Harvey Weinstein, the man who triggered the seemingly endless parade of Hollywood sex scandals and subsequent #MeToo campaign, has been arrested and charged with rape.
Weinstein turned himself into the police and appeared in court where he pleaded not guilty to charges including first and third-degree rape and a criminal sex act in the first degree. Despite around 80 separate allegations, the charges relate to just two unidentified women, one of whom is thought to be former actress Lucia Evans. But even as Weinstein appears about to get his comeuppance, yet another movie star has been tarred with the sexual predator brush; this time, showbiz favorite Morgan Freeman.
Freeman’s velvety tones and grandfatherly demeanor have lent him the gravitas to become a Hollywood heavyweight, but according to recent allegations, he is the latest in the long line of predators.
It has been reported that 16 anonymous victims and witnesses have spoken out, alleging that Freeman had committed sexual harassment ranging from the relatively mild, such as lewd staring and suggestive comments about employees’ bodies, to the more serious accusation of attempts to lift their skirts.
One production assistant on the film Going in Style said that she was subjected to months of harassment on set that eventually caused her to leave the film industry. She said Freeman “kept trying to lift up my skirt and asking if I was wearing underwear” on set, until “Alan [Arkin] made a comment telling him to stop. Morgan got freaked out and didn’t know what to say.”
This isn’t the first time Freeman has been accused of inappropriate sexual behavior. He was previously accused of having an affair with his step-granddaughter E’dena Hines, although no evidence came to light. The two were not blood relatives; E’dena was the granddaughter of Freeman’s first wife but was adopted at a young age by Freeman, who raised her with his second wife, Myrna Coley-Lee. However, during a messy divorce in 2008, Coley-Lee revealed that Freeman had begun an inappropriate sexual affair with the teenage E’dena, the National Enquirer tabloid alleged.
In 2012, Freeman was forced to deny rumors that he and E’dena planned to marry, despite their family relationship and an age difference of over four decades, calling the claims “fabrications.” E’dena also publicly denied the rumors: “These stories about me and my grandfather are not only untrue, they are also hurtful to me and my family.”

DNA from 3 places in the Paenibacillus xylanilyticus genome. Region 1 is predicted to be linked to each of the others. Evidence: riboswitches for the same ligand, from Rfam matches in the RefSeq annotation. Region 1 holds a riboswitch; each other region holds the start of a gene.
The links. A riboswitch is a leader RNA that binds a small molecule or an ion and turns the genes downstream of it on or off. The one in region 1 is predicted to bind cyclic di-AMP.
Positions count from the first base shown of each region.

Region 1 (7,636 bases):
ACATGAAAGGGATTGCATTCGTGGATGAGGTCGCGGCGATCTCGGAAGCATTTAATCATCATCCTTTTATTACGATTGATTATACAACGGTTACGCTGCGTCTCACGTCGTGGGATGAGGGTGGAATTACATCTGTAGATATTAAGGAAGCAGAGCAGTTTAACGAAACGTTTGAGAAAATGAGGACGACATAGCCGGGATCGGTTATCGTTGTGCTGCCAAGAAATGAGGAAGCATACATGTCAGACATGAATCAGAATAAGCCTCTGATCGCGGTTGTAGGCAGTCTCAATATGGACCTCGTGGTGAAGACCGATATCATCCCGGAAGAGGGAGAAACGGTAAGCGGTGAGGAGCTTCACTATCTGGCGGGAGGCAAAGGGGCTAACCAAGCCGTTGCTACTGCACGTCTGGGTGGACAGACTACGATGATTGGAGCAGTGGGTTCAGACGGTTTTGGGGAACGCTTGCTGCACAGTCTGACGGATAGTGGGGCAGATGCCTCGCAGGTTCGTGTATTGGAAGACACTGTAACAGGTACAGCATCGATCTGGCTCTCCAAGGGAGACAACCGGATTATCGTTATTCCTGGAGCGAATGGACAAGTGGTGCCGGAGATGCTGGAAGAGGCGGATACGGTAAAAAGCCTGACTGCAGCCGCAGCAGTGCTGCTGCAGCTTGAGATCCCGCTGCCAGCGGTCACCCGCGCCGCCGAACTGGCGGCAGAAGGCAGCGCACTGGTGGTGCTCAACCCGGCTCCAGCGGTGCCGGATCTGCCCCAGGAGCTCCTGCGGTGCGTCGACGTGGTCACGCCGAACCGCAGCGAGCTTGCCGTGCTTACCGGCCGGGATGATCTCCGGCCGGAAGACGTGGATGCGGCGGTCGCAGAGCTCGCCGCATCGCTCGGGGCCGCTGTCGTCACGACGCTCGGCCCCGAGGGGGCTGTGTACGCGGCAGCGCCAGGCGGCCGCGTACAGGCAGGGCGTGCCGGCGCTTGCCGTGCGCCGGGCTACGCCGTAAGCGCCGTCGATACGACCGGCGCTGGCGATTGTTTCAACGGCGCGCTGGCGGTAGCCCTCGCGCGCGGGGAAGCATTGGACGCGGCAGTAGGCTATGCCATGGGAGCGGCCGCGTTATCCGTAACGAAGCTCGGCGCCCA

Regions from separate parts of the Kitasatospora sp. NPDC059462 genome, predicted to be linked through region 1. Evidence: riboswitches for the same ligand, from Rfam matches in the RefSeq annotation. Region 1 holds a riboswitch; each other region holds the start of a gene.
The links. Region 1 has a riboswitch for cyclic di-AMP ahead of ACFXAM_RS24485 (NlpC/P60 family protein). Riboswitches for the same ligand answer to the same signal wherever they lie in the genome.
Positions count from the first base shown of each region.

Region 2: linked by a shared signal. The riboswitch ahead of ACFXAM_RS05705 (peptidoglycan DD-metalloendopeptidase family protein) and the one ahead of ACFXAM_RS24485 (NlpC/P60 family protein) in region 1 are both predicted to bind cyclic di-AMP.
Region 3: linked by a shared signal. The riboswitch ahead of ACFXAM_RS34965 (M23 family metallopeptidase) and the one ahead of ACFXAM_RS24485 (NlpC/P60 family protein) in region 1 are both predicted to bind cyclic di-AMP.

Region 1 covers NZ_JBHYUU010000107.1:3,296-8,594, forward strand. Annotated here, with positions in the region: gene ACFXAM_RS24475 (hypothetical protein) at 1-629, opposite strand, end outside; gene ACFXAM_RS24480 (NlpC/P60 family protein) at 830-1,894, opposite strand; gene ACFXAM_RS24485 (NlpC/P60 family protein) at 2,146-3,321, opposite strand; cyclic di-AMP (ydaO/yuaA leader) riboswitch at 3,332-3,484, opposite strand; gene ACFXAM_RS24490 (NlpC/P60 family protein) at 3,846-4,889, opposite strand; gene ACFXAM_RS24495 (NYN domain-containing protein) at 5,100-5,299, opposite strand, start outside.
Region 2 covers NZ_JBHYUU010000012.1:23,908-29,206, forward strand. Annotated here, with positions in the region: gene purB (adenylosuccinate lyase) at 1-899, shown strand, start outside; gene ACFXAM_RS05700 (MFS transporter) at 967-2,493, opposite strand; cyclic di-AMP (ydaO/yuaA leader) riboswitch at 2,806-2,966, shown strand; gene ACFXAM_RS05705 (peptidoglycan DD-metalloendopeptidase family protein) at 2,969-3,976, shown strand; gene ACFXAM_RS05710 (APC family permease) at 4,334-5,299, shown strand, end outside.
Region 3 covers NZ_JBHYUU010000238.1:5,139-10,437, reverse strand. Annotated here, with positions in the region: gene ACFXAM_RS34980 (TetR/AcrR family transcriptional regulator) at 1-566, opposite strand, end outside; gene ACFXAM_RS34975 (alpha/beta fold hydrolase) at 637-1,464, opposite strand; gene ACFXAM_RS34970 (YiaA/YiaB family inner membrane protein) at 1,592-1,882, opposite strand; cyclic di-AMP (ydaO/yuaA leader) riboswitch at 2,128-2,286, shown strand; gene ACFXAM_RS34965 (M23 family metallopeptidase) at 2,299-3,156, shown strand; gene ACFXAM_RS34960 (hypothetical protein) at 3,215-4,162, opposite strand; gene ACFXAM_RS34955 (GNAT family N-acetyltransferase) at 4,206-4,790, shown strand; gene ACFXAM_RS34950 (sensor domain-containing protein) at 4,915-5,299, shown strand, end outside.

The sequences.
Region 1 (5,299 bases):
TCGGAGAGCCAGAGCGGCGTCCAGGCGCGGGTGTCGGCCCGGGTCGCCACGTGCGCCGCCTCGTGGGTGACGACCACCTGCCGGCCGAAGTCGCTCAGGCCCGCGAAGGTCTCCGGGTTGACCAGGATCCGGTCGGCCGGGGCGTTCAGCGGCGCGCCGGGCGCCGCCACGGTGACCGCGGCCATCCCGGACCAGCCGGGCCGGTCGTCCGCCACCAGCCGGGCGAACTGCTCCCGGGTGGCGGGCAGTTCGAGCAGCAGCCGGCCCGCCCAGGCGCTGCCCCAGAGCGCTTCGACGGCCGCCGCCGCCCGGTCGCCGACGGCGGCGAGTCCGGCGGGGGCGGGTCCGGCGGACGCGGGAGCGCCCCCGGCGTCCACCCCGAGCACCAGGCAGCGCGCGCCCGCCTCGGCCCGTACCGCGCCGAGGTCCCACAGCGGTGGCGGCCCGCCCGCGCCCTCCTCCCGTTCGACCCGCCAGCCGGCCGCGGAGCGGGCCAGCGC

In 2015, E’dena was murdered at the age of 33, stabbed by her ne’er-do-well boyfriend Lamar Davenport, who was attempting to exorcise her while under the influence of drugs. Davenport’s defense lawyers alleged in court that shortly before the murder, E’dena “disclosed to Davenport and others that her grandfather engaged in a sexually inappropriate relationship with her.”
Now to introduce Lori McCreary, Freeman’s 22-year business partner with whom he co-founded the production company Revelations Entertainment. At a speech in 2016, Freeman publicly recalled their first meeting: “She had on a dress cut to here.” He continued, “She doesn’t want to be thought of as a pretty face, she wants to be thought of as serious. But you can’t get away from the short dresses.” McCreary was reportedly upset by the remarks, but her long working relationship with Freeman brings up yet again the question of male and female enablers without whom the Freemans and the Weinsteins could not continue to abuse their powerful positions.
McCreary has publicly supported the #MeToo and Time’s Up movements, but it seems unlikely that she had no inkling of Freeman’s behavior, if the allegations against him are true. She was profiled as one of the industry’s most powerful women by the Hollywood Reporter, where she said that the best thing to come out of the Weinstein scandal was “that it shines a light on something almost all women, and some men — in all industries — experience. And we now have a real chance to change the culture in Hollywood and around the world.” As co-president of the Producer’s Guild of America (PGA), McCreary was instrumental in getting Harvey Weinstein banned from the organization and also put together a task force to develop new guidelines for professional conduct among producers to promote gender parity in the industry.
Alleged sexual predators like Weinstein and Freeman are the public face of Hollywood’s power problems, but the danger is that those complicit in the creation of a toxic environment continue to work behind the scenes, all the while displaying a falsely shocked and alarmed face to the public.
Freeman has made a typically evasive public apology and Weinstein awaits trial, but what of the many Hollywood drones who have continued to scurry about the hive? Will #MeToo and Time’s Up be enough to detox an entire industry where the successful say one thing and do another? On the other hand, Weinstein seemed oddly calm and confident attending court – could it be he intends to upset the honeypot and take some powerful players down with him?